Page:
When I first considered purchasing a domain name — way before I even knew what I’d do with it — I naturally decided to get lauramoss.com. The only problem was another Laura Moss already had it, some photographer. So I dropped in my middle initial, saw the domain was available and snatched it up.
Years later I joined Twitter and thought I’d give it another shot. Surely the still-life photographer Laura Moss hadn’t scooped that user name up! But she had…or some Laura Moss had, perhaps the soap opera actress. Regardless, it’s one who clearly has no interest in sharing her life in 140 characters.
So I joined Twitter with my old AOL handle — we’re talking back in the day when AOL required a floppy disk and a dial-up connection — and tweeted a few times. However, my user name was “Arual” followed by some random string of numbers. Yes, it was my name backwards. At some point I realized this was borderline ridiculous — I was tweeting, not sending emoticons to my old AOL BFF CheeryHaze1992.
So I changed my Twitter name to my actual name, dropped some difficult-to-type underscores between letters and gave it a go. Luckily, I eventually had the sense to lose the numerous underscores and just use “J,” my middle initial, which also happened to be my email address and my blog domain. So simple. So obvious. So why did it take me so long to catch on? There’s really no excuse.
You see, I got my master’s degree in journalism and integrated marketing communications, and if you take only one thing from an IMC class, it’s this: Be consistent. You have to be consistent in your branding and the message you’re trying to communicate. This why successful brands use the same logos, colors, fonts, etc. That’s why when you see a Coke ad, you immediately know it’s a Coke ad. That’s one reason why Coke has some of the highest brand recognition — and brand equity — in the world.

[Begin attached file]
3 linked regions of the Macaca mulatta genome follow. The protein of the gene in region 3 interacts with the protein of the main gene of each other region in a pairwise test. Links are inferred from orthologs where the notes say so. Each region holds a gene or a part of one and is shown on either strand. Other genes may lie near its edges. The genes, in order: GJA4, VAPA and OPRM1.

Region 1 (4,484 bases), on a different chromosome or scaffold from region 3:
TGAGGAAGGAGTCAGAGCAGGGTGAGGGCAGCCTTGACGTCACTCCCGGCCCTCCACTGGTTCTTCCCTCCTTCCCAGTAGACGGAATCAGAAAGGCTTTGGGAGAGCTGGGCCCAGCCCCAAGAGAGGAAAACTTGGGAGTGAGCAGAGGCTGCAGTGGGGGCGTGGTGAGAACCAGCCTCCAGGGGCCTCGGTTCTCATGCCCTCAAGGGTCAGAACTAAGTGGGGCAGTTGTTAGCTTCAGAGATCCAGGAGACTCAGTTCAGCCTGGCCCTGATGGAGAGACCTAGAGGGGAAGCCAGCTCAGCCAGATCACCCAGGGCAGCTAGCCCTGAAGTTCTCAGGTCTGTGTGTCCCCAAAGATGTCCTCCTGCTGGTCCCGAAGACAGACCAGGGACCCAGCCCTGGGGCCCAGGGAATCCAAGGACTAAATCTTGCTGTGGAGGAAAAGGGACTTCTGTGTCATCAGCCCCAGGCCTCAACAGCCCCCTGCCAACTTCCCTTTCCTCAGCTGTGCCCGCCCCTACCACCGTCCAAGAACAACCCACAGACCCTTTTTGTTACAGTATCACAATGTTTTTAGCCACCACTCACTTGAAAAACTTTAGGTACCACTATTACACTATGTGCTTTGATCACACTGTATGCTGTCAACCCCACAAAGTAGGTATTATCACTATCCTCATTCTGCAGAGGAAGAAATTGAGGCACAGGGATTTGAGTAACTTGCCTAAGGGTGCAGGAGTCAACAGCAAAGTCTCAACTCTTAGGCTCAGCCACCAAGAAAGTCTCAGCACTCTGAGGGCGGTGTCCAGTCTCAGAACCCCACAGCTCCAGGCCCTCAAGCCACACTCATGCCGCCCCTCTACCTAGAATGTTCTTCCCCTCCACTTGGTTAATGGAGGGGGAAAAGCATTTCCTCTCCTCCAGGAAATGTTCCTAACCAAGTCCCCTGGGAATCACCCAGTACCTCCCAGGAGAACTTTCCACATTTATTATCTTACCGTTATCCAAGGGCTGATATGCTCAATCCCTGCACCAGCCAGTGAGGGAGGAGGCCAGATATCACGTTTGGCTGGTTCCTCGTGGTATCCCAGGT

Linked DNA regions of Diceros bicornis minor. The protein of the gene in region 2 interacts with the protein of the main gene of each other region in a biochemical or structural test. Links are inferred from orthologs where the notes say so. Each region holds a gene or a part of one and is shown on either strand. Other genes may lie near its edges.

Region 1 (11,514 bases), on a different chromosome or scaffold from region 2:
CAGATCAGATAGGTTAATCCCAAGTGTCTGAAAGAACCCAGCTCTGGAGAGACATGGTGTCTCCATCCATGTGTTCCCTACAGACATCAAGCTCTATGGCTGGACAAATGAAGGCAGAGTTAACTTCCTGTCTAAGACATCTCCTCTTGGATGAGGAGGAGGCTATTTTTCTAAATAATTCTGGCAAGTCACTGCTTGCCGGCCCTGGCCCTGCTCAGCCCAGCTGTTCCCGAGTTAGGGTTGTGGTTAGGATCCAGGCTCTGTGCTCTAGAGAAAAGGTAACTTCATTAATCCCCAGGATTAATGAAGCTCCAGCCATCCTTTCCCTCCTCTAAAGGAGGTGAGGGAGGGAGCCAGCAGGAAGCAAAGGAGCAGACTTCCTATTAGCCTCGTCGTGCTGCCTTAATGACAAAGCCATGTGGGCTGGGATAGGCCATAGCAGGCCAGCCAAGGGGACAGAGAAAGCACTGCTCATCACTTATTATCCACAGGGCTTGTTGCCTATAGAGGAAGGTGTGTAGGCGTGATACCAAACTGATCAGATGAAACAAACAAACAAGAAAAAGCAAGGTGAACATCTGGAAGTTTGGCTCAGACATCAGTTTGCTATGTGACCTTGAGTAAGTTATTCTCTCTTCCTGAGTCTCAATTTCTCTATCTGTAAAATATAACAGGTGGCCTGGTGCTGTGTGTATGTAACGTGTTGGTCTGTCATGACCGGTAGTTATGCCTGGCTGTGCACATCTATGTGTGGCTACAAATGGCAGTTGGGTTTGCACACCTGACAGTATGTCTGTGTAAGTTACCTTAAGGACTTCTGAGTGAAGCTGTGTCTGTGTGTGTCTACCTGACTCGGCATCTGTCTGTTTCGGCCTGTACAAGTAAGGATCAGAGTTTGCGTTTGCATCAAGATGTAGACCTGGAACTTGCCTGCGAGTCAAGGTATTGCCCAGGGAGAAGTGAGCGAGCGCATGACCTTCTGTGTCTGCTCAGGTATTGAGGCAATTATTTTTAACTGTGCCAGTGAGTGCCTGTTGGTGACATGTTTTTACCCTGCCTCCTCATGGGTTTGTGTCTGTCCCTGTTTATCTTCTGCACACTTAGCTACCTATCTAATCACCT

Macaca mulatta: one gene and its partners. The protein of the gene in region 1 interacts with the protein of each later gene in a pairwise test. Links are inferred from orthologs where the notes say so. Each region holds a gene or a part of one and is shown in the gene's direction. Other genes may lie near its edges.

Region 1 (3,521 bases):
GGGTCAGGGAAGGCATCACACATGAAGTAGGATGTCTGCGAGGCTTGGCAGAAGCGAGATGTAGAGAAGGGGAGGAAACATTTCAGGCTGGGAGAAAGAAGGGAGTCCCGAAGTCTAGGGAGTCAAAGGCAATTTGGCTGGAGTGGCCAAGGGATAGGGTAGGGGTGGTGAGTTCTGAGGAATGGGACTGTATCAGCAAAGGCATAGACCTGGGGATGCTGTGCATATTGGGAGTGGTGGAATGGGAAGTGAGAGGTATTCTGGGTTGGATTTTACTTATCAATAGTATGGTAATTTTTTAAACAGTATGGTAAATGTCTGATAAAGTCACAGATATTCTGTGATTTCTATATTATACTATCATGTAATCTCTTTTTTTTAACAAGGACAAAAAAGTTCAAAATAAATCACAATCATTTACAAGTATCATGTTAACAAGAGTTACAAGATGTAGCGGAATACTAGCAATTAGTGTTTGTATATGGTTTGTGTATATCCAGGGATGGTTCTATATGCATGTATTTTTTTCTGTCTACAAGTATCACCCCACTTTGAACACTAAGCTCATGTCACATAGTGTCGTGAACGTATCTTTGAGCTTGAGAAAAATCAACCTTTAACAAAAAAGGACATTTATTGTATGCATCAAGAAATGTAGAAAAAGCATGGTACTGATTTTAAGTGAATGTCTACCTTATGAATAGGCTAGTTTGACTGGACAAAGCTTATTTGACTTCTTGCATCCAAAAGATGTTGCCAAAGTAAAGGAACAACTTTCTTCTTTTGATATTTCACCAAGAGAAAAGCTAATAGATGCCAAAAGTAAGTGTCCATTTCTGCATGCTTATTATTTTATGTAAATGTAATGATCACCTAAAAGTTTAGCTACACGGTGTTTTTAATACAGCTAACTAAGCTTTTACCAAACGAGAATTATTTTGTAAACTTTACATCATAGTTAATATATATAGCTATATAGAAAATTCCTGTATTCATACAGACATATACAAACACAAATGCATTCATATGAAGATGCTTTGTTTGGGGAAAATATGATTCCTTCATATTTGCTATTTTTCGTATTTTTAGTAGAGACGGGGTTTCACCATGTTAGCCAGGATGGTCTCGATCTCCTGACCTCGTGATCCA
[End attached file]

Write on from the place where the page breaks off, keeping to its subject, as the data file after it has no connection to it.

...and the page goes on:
What’s the lesson here?
1. Use your name — or the name you want to be recognized by, write under, etc. — on social media. You may not buy into the whole “you as a brand” idea that so many marketers, academics and so-called social media experts are pushing down your throat. That’s fine. But if you want to build a brand — as a writer, designer or knitter of cat sweaters — then use the name you’re going to use on your novel, website or sweater tag.
I decided to pull this post out of the draft folder when I saw that Kristen Lamb had recently written on the subject. She totally says it better than I, so check out her post — especially if you’re a writer! Here’s the gist of what she says: “There is only one acceptable handle for a writer who seeks to use social media to build a platform, and that is the name that will be printed on the front of your books. Period.”
Can you imagine if I’d clung to “Arual”? Ugh. “Yes, that’s right. I only write books for dyslexic YA readers. It’s a very niche market, but I’ve sure got it cornered!”
2. Be consistent. This doesn’t just apply to having your Twitter handle, blog URL, email and MySpace name all consistently be “CatKnit4U.” It means that if your blog header features your business logo and a tabby in a turtleneck, then your Twitter background probably shouldn’t be a photo of a sunset or a dog in a raincoat. It’s not about looking professional — although if you’re running a business, it’s something to consider — it’s about consistently communicating your brand.
Photo: Alan O’Rourke/flickr